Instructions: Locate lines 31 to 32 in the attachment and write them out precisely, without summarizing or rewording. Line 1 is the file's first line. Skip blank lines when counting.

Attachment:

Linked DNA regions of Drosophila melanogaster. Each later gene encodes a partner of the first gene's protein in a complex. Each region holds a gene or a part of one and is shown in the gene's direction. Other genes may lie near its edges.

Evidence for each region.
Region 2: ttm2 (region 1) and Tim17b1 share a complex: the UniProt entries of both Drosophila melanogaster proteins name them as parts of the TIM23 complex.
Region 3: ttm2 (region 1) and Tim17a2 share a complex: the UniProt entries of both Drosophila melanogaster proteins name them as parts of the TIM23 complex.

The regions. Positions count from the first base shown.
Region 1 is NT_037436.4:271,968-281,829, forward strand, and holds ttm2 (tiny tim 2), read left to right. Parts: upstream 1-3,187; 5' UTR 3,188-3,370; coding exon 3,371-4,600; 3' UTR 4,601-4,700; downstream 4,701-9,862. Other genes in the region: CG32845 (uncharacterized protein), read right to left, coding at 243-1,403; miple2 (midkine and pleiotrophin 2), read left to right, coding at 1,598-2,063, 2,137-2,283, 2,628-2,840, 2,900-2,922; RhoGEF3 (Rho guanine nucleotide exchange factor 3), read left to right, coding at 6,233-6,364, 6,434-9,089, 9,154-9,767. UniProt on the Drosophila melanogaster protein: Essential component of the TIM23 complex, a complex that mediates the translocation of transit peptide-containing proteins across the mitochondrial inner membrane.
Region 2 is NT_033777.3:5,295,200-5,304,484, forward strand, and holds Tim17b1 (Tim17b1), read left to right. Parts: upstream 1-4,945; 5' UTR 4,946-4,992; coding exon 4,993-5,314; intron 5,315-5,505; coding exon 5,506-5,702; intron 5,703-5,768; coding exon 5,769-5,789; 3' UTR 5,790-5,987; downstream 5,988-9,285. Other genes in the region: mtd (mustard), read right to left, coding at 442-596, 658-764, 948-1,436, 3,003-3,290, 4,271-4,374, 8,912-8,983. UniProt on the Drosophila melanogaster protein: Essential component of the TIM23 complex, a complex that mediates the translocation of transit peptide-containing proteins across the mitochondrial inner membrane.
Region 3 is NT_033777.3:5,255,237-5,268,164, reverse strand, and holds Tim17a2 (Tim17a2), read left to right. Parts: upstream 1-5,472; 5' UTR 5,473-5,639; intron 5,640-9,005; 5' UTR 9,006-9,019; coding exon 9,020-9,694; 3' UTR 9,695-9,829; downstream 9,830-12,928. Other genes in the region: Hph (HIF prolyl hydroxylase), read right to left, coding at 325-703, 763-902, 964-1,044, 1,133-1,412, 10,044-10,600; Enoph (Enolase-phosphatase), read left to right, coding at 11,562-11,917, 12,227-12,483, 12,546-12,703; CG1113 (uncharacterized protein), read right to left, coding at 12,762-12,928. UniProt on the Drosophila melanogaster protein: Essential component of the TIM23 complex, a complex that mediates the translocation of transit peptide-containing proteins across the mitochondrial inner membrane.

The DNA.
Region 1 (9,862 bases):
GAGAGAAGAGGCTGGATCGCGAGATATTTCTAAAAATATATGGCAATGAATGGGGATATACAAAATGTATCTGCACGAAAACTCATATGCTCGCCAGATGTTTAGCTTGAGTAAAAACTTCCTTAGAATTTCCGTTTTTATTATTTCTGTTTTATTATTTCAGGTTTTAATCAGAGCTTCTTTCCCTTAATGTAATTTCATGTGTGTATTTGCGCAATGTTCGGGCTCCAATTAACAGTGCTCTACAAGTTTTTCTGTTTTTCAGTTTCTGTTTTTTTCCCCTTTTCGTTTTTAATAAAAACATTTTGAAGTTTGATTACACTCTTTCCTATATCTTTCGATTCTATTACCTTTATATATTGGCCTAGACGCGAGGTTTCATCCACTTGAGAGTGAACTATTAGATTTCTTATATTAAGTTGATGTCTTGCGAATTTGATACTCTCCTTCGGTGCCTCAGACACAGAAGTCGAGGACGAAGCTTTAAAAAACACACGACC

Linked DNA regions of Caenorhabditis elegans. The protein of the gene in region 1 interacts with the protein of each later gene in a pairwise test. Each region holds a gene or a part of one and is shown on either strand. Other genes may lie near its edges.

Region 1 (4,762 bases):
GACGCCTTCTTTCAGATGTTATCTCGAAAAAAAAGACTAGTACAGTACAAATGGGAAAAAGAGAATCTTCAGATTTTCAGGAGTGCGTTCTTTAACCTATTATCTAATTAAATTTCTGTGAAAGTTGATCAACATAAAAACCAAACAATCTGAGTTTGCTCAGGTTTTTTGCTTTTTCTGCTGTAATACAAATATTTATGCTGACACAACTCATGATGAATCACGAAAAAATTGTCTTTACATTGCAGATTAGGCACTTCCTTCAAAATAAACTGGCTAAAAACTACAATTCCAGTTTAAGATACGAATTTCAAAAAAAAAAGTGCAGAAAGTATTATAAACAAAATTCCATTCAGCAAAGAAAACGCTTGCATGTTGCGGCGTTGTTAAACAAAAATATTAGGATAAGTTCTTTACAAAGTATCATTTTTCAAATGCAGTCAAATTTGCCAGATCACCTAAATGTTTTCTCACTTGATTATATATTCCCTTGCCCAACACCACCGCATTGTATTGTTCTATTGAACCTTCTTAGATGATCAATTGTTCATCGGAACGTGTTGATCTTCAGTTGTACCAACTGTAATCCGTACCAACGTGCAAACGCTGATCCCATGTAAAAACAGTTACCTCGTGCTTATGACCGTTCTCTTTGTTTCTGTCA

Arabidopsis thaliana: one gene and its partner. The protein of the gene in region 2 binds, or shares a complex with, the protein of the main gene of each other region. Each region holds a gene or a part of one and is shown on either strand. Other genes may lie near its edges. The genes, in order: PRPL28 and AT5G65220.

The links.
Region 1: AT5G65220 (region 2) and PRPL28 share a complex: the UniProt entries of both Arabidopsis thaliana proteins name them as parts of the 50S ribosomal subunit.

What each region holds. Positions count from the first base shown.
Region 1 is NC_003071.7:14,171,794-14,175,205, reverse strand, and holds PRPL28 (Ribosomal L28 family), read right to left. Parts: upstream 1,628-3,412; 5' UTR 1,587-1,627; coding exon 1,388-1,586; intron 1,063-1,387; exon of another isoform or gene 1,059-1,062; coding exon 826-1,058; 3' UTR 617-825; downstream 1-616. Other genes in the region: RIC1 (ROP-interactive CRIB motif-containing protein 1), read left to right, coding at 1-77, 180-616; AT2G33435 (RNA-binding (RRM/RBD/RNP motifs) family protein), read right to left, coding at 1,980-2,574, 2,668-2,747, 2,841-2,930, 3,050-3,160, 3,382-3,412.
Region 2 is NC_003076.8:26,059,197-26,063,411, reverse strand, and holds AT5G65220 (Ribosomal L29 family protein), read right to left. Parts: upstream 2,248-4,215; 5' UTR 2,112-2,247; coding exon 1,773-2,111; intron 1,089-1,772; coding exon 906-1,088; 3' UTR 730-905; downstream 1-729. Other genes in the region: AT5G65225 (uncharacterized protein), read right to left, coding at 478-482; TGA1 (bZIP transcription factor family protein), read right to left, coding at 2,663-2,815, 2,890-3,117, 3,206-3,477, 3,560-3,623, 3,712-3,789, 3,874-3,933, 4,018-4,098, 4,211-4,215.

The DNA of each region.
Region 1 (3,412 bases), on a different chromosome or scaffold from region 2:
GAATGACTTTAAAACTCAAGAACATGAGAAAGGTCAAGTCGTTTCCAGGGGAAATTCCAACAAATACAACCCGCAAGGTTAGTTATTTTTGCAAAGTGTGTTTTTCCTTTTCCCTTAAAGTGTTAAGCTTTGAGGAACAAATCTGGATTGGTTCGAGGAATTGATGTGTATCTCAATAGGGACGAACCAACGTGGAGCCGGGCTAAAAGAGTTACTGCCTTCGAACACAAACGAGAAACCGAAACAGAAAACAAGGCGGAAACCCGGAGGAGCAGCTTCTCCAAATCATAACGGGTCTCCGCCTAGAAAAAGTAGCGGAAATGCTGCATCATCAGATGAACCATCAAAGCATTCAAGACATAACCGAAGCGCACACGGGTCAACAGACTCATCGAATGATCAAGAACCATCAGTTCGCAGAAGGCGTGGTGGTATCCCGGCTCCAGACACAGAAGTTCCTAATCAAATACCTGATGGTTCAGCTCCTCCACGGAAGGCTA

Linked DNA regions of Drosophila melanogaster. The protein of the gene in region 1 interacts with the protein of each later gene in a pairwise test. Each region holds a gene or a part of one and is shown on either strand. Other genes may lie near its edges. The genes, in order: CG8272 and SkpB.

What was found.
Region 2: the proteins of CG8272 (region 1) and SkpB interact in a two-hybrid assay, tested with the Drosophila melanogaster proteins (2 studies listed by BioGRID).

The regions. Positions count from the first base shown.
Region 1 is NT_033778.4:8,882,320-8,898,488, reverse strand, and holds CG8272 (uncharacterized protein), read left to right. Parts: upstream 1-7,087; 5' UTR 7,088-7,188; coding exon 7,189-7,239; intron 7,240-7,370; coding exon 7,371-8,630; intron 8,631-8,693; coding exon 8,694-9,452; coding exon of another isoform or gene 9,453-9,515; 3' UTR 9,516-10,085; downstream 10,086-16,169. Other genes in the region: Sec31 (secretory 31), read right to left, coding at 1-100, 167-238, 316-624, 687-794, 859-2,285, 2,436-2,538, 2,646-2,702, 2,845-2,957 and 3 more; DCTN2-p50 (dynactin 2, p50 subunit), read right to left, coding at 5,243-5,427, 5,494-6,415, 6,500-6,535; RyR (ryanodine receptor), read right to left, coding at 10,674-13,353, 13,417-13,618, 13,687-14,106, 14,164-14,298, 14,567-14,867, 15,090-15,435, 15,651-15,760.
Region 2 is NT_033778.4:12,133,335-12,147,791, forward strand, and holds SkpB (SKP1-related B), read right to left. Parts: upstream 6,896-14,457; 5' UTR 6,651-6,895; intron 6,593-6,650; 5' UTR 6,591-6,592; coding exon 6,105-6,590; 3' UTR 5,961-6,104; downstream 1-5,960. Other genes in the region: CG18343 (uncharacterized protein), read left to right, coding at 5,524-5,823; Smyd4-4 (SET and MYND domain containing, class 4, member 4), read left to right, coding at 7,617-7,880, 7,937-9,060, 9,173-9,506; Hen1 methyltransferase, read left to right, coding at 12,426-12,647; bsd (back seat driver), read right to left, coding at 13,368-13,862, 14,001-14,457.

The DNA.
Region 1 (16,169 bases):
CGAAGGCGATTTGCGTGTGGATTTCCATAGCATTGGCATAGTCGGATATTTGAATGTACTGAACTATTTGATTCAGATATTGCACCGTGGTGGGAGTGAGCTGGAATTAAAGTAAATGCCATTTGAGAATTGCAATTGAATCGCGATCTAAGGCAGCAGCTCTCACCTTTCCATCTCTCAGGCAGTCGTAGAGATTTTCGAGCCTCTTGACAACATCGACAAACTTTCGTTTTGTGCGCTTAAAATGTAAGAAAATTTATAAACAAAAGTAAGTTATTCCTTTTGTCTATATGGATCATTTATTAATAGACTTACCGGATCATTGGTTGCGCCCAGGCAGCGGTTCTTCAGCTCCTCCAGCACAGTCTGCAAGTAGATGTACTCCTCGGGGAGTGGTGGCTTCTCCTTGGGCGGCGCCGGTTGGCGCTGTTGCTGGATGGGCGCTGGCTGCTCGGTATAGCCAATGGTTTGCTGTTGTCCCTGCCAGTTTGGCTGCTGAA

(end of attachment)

Region 1 (16,169 bases):
CGAAGGCGATTTGCGTGTGGATTTCCATAGCATTGGCATAGTCGGATATTTGAATGTACTGAACTATTTGATTCAGATATTGCACCGTGGTGGGAGTGAGCTGGAATTAAAGTAAATGCCATTTGAGAATTGCAATTGAATCGCGATCTAAGGCAGCAGCTCTCACCTTTCCATCTCTCAGGCAGTCGTAGAGATTTTCGAGCCTCTTGACAACATCGACAAACTTTCGTTTTGTGCGCTTAAAATGTAAGAAAATTTATAAACAAAAGTAAGTTATTCCTTTTGTCTATATGGATCATTTATTAATAGACTTACCGGATCATTGGTTGCGCCCAGGCAGCGGTTCTTCAGCTCCTCCAGCACAGTCTGCAAGTAGATGTACTCCTCGGGGAGTGGTGGCTTCTCCTTGGGCGGCGCCGGTTGGCGCTGTTGCTGGATGGGCGCTGGCTGCTCGGTATAGCCAATGGTTTGCTGTTGTCCCTGCCAGTTTGGCTGCTGAA